Dipping My Toe in DMR

Because I’m always looking for an excuse to buy a new radio, I’ve been looking at the various VHF-and-up digital modes in use on the ham band. There are a multitude of them in use.

Going by New England Repeater Directory’s 2 meter page, here are the number of repeaters listed for each digital mode:

  • P25: 4
  • NXDN: 9
  • D-STAR: 23
  • C4FM: 24
  • DMR: 49

(To be clear, that is just on the 2-meter ham band in New England.)

Why DMR?

DMR drew my interest because it’s the most widely deployed in the region (NEDECN, etc.), by far. (More than the next two combined!) In part, this is probably because groups like NEDECN and EWARN, as well as the the international DMR-MARC group. They link up repeaters over the Internet (primarily, at least), making it a wide-area network. (This linking isn’t unique to DMR. It’s not even really relevant to DMR per se; it just happens that all or nearly all of the local DMR repeaters are linked. D-STAR repeaters are similarly configured from what I’ve seen.)

DMR is also interesting to me because it’s a two-slot TDMA system. Put more simply: in digitizing the user’s voice, it captures 60ms segments of voice from the microphone, converts them to digital format, and then transmits them in 30ms of airtime. Therefore, a single frequency can carry two conversations simultaneously. They’re dubbed slots, and many of the aforementioned ham repeaters will carry a local talkgroup on one slot and a larger-area one on the other. Users select which they want as if they were changing channels. (Another fun aspect of this: battery life is said to be improved about 40%, because the transmitter runs half as much.)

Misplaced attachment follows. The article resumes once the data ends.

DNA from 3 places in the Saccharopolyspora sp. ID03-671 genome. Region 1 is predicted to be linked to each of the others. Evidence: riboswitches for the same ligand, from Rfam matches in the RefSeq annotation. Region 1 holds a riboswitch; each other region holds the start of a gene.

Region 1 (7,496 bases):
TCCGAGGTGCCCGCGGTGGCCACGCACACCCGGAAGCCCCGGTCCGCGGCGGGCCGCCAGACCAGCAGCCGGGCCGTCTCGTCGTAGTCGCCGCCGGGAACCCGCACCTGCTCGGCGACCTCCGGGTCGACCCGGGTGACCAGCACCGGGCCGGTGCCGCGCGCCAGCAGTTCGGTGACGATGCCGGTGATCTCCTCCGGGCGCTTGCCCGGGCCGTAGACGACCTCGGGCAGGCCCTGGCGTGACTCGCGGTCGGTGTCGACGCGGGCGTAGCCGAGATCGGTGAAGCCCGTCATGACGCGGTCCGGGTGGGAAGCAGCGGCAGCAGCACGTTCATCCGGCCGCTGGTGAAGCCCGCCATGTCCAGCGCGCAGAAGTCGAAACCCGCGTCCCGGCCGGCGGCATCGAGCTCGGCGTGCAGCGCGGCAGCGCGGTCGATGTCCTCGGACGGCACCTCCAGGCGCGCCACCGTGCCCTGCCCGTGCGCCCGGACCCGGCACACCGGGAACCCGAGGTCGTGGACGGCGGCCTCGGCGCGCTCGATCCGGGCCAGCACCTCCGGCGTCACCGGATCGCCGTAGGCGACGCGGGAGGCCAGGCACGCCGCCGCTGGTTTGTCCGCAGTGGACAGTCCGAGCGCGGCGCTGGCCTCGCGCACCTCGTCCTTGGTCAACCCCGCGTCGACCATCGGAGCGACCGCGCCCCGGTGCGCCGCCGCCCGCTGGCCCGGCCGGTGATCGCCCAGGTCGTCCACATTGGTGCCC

The other thing I think DMR has going for it is that it’s an open standard (ETSI) with a lot of commercial gear from a number of manufacturers. That serves to drive down cost a bit. DMR isn’t entirely unique here, but it seems to be the cheapest path.

As with some of the other digital modes, DMR supports things like one-to-one calls (though the operators of the networked ham repeaters ask that it not be used there) and sending of text messages / data.

So, I decided to jump in, and ordered a radio off eBay:

It’s a Motorola XPR 5550, VHF. Interestingly, it also has a dedicated GPS receiver built in.

I’m now onto my next challenge: obtaining the programming software (CPS) for the thing. Because it’s a commercial radio versus something targeted at hams, it’s not easily programmed. (FCC Part 90 regulations intentional forbid allowing users to enter their own frequencies, for example, since in many cases that would wreak havoc.) For some reason, Motorola insists on selling the software through Motorola Online (MOL), which requires that you request an account and wait days for it to be manually provisioned. They also, frustratingly, charge close to $300 for it.

The software is floating out there for illicit download, but I want to do this right. Also, this being a newer commercial rig, it only supports “narrowband” 12.5 kHz channel spacing out of the box. Ham radio has not narrowbanded, so this is undesirable. Motorola offers a free “entitlement” to enable legacy 25 kHz channel spacing, but getting it apparently requires an active CPS subscription.

So for now, this really slick digital radio sits on my desk, monitoring the pre-programmed 146.52 2-meter calling frequency, in analog FM. I can’t wait to get this to do a bit more!